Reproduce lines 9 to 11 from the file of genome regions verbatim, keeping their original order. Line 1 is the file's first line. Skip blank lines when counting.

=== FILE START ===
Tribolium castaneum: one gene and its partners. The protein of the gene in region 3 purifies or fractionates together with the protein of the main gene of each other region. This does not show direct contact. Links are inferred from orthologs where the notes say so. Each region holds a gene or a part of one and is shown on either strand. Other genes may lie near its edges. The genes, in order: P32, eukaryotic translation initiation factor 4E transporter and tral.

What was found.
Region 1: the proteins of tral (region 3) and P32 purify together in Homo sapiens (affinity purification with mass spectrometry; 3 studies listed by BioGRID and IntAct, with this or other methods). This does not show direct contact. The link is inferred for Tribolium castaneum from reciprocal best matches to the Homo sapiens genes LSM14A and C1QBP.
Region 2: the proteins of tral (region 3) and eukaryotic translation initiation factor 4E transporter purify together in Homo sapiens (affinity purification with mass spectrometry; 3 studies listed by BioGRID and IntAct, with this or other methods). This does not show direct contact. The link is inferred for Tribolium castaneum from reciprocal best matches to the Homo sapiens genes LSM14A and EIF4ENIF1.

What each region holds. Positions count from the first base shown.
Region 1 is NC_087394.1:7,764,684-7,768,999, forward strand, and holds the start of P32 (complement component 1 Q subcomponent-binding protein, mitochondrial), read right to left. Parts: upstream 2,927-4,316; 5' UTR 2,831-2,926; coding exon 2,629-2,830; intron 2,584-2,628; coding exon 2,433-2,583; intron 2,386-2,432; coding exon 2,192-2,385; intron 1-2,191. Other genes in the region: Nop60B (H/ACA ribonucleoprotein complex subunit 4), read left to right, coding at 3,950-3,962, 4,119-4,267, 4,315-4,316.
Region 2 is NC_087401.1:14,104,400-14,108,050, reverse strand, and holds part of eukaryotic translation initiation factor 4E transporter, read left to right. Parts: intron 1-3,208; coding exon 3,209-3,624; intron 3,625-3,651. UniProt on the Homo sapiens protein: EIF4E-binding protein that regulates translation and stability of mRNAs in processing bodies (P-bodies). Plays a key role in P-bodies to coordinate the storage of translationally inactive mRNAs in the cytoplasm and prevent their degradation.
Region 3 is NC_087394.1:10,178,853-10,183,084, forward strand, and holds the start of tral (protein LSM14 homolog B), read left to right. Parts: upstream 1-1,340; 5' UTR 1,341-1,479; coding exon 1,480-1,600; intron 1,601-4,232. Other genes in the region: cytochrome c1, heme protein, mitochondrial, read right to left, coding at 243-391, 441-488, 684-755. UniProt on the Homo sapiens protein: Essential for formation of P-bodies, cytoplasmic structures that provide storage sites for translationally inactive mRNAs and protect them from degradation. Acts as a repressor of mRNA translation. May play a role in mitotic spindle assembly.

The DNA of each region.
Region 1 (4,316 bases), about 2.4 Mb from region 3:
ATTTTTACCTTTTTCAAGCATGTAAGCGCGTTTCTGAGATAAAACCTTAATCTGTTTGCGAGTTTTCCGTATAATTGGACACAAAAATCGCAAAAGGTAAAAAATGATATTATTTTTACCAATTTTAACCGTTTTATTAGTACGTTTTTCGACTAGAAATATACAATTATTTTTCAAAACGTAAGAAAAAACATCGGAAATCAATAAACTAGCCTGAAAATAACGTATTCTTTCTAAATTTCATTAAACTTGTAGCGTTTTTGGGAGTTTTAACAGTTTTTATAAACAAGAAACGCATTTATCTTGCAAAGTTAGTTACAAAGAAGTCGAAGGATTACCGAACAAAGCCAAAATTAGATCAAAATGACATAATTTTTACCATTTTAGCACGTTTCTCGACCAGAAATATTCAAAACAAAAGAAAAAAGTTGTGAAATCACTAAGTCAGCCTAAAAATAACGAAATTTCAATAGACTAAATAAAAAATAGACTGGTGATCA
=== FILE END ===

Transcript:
The DNA of each region.
Region 1 (4,316 bases), about 2.4 Mb from region 3:
ATTTTTACCTTTTTCAAGCATGTAAGCGCGTTTCTGAGATAAAACCTTAATCTGTTTGCGAGTTTTCCGTATAATTGGACACAAAAATCGCAAAAGGTAAAAAATGATATTATTTTTACCAATTTTAACCGTTTTATTAGTACGTTTTTCGACTAGAAATATACAATTATTTTTCAAAACGTAAGAAAAAACATCGGAAATCAATAAACTAGCCTGAAAATAACGTATTCTTTCTAAATTTCATTAAACTTGTAGCGTTTTTGGGAGTTTTAACAGTTTTTATAAACAAGAAACGCATTTATCTTGCAAAGTTAGTTACAAAGAAGTCGAAGGATTACCGAACAAAGCCAAAATTAGATCAAAATGACATAATTTTTACCATTTTAGCACGTTTCTCGACCAGAAATATTCAAAACAAAAGAAAAAAGTTGTGAAATCACTAAGTCAGCCTAAAAATAACGAAATTTCAATAGACTAAATAAAAAATAGACTGGTGATCA